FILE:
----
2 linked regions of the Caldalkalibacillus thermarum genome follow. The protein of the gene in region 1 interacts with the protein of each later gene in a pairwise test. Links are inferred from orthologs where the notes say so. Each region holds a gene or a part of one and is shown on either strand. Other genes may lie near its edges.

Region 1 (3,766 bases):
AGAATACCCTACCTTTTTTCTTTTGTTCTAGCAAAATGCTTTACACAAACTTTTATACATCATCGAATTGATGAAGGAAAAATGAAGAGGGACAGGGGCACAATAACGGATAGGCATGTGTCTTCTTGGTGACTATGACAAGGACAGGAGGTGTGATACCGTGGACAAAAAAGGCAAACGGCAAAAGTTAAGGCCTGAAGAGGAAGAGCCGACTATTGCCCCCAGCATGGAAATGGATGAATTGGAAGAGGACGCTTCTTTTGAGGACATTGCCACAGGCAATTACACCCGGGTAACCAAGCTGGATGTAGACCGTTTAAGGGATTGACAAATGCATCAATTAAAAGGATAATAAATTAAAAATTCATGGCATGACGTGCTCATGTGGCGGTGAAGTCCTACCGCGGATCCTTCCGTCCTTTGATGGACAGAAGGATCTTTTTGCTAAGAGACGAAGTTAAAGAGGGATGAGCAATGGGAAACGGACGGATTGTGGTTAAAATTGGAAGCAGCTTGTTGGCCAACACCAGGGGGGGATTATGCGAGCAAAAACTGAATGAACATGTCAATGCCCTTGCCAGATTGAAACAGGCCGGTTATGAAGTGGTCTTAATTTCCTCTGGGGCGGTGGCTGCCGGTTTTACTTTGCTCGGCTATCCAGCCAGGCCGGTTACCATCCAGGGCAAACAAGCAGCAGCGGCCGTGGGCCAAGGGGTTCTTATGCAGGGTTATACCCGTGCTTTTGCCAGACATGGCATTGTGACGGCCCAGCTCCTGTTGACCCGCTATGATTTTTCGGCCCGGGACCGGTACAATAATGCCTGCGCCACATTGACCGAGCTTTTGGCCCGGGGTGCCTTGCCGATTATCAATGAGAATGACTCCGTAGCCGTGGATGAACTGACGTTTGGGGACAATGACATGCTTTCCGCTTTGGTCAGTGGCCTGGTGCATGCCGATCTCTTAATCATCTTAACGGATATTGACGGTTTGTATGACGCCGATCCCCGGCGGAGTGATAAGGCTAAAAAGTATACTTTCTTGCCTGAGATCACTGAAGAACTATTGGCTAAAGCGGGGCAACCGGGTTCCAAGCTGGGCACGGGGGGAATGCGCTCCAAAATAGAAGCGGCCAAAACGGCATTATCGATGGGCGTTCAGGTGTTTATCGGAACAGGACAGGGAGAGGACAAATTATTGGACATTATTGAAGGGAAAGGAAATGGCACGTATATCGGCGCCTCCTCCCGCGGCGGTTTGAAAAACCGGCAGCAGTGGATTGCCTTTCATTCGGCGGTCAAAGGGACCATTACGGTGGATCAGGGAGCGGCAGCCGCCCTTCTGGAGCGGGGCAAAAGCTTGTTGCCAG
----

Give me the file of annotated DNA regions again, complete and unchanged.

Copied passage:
2 linked regions of the Caldalkalibacillus thermarum genome follow. The protein of the gene in region 1 interacts with the protein of each later gene in a pairwise test. Links are inferred from orthologs where the notes say so. Each region holds a gene or a part of one and is shown on either strand. Other genes may lie near its edges.

Region 1 (3,766 bases):
AGAATACCCTACCTTTTTTCTTTTGTTCTAGCAAAATGCTTTACACAAACTTTTATACATCATCGAATTGATGAAGGAAAAATGAAGAGGGACAGGGGCACAATAACGGATAGGCATGTGTCTTCTTGGTGACTATGACAAGGACAGGAGGTGTGATACCGTGGACAAAAAAGGCAAACGGCAAAAGTTAAGGCCTGAAGAGGAAGAGCCGACTATTGCCCCCAGCATGGAAATGGATGAATTGGAAGAGGACGCTTCTTTTGAGGACATTGCCACAGGCAATTACACCCGGGTAACCAAGCTGGATGTAGACCGTTTAAGGGATTGACAAATGCATCAATTAAAAGGATAATAAATTAAAAATTCATGGCATGACGTGCTCATGTGGCGGTGAAGTCCTACCGCGGATCCTTCCGTCCTTTGATGGACAGAAGGATCTTTTTGCTAAGAGACGAAGTTAAAGAGGGATGAGCAATGGGAAACGGACGGATTGTGGTTAAAATTGGAAGCAGCTTGTTGGCCAACACCAGGGGGGGATTATGCGAGCAAAAACTGAATGAACATGTCAATGCCCTTGCCAGATTGAAACAGGCCGGTTATGAAGTGGTCTTAATTTCCTCTGGGGCGGTGGCTGCCGGTTTTACTTTGCTCGGCTATCCAGCCAGGCCGGTTACCATCCAGGGCAAACAAGCAGCAGCGGCCGTGGGCCAAGGGGTTCTTATGCAGGGTTATACCCGTGCTTTTGCCAGACATGGCATTGTGACGGCCCAGCTCCTGTTGACCCGCTATGATTTTTCGGCCCGGGACCGGTACAATAATGCCTGCGCCACATTGACCGAGCTTTTGGCCCGGGGTGCCTTGCCGATTATCAATGAGAATGACTCCGTAGCCGTGGATGAACTGACGTTTGGGGACAATGACATGCTTTCCGCTTTGGTCAGTGGCCTGGTGCATGCCGATCTCTTAATCATCTTAACGGATATTGACGGTTTGTATGACGCCGATCCCCGGCGGAGTGATAAGGCTAAAAAGTATACTTTCTTGCCTGAGATCACTGAAGAACTATTGGCTAAAGCGGGGCAACCGGGTTCCAAGCTGGGCACGGGGGGAATGCGCTCCAAAATAGAAGCGGCCAAAACGGCATTATCGATGGGCGTTCAGGTGTTTATCGGAACAGGACAGGGAGAGGACAAATTATTGGACATTATTGAAGGGAAAGGAAATGGCACGTATATCGGCGCCTCCTCCCGCGGCGGTTTGAAAAACCGGCAGCAGTGGATTGCCTTTCATTCGGCGGTCAAAGGGACCATTACGGTGGATCAGGGAGCGGCAGCCGCCCTTCTGGAGCGGGGCAAAAGCTTGTTGCCAG